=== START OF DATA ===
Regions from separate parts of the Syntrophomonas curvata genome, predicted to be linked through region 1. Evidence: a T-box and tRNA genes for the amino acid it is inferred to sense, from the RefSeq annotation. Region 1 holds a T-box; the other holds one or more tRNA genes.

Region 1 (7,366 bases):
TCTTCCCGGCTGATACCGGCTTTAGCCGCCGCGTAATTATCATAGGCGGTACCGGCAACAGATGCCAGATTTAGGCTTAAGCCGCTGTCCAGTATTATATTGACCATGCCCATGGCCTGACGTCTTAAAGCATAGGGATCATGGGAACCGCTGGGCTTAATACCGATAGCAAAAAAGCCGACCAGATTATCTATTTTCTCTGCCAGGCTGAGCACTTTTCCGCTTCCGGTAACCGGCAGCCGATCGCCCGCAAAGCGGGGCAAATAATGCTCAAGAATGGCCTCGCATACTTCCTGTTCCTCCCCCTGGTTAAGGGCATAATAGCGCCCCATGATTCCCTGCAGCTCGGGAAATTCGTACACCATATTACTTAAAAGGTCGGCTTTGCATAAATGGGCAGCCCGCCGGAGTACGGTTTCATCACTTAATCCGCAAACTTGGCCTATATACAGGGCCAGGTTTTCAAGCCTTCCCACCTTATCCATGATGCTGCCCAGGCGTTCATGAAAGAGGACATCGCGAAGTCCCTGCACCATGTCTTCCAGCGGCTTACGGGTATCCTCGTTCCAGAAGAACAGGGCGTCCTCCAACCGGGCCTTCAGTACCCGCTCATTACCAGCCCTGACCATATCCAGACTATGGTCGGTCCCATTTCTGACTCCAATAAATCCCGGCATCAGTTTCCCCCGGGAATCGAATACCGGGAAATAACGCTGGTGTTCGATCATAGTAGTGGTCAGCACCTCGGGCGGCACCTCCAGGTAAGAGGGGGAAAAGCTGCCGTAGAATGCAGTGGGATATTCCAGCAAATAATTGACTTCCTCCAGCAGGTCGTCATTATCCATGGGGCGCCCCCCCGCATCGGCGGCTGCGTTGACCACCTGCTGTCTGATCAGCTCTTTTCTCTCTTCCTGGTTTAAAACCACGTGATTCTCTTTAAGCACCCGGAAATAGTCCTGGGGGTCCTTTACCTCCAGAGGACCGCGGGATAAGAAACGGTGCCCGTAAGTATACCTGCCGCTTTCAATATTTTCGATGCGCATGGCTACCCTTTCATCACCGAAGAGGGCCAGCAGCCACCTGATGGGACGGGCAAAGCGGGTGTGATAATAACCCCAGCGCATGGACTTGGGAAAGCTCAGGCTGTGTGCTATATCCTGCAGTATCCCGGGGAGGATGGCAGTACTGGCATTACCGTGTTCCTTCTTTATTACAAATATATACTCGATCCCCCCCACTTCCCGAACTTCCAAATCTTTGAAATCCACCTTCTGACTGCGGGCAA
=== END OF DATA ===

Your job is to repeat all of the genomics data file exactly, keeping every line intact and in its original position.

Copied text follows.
Regions from separate parts of the Syntrophomonas curvata genome, predicted to be linked through region 1. Evidence: a T-box and tRNA genes for the amino acid it is inferred to sense, from the RefSeq annotation. Region 1 holds a T-box; the other holds one or more tRNA genes.

Region 1 (7,366 bases):
TCTTCCCGGCTGATACCGGCTTTAGCCGCCGCGTAATTATCATAGGCGGTACCGGCAACAGATGCCAGATTTAGGCTTAAGCCGCTGTCCAGTATTATATTGACCATGCCCATGGCCTGACGTCTTAAAGCATAGGGATCATGGGAACCGCTGGGCTTAATACCGATAGCAAAAAAGCCGACCAGATTATCTATTTTCTCTGCCAGGCTGAGCACTTTTCCGCTTCCGGTAACCGGCAGCCGATCGCCCGCAAAGCGGGGCAAATAATGCTCAAGAATGGCCTCGCATACTTCCTGTTCCTCCCCCTGGTTAAGGGCATAATAGCGCCCCATGATTCCCTGCAGCTCGGGAAATTCGTACACCATATTACTTAAAAGGTCGGCTTTGCATAAATGGGCAGCCCGCCGGAGTACGGTTTCATCACTTAATCCGCAAACTTGGCCTATATACAGGGCCAGGTTTTCAAGCCTTCCCACCTTATCCATGATGCTGCCCAGGCGTTCATGAAAGAGGACATCGCGAAGTCCCTGCACCATGTCTTCCAGCGGCTTACGGGTATCCTCGTTCCAGAAGAACAGGGCGTCCTCCAACCGGGCCTTCAGTACCCGCTCATTACCAGCCCTGACCATATCCAGACTATGGTCGGTCCCATTTCTGACTCCAATAAATCCCGGCATCAGTTTCCCCCGGGAATCGAATACCGGGAAATAACGCTGGTGTTCGATCATAGTAGTGGTCAGCACCTCGGGCGGCACCTCCAGGTAAGAGGGGGAAAAGCTGCCGTAGAATGCAGTGGGATATTCCAGCAAATAATTGACTTCCTCCAGCAGGTCGTCATTATCCATGGGGCGCCCCCCCGCATCGGCGGCTGCGTTGACCACCTGCTGTCTGATCAGCTCTTTTCTCTCTTCCTGGTTTAAAACCACGTGATTCTCTTTAAGCACCCGGAAATAGTCCTGGGGGTCCTTTACCTCCAGAGGACCGCGGGATAAGAAACGGTGCCCGTAAGTATACCTGCCGCTTTCAATATTTTCGATGCGCATGGCTACCCTTTCATCACCGAAGAGGGCCAGCAGCCACCTGATGGGACGGGCAAAGCGGGTGTGATAATAACCCCAGCGCATGGACTTGGGAAAGCTCAGGCTGTGTGCTATATCCTGCAGTATCCCGGGGAGGATGGCAGTACTGGCATTACCGTGTTCCTTCTTTATTACAAATATATACTCGATCCCCCCCACTTCCCGAACTTCCAAATCTTTGAAATCCACCTTCTGACTGCGGGCAA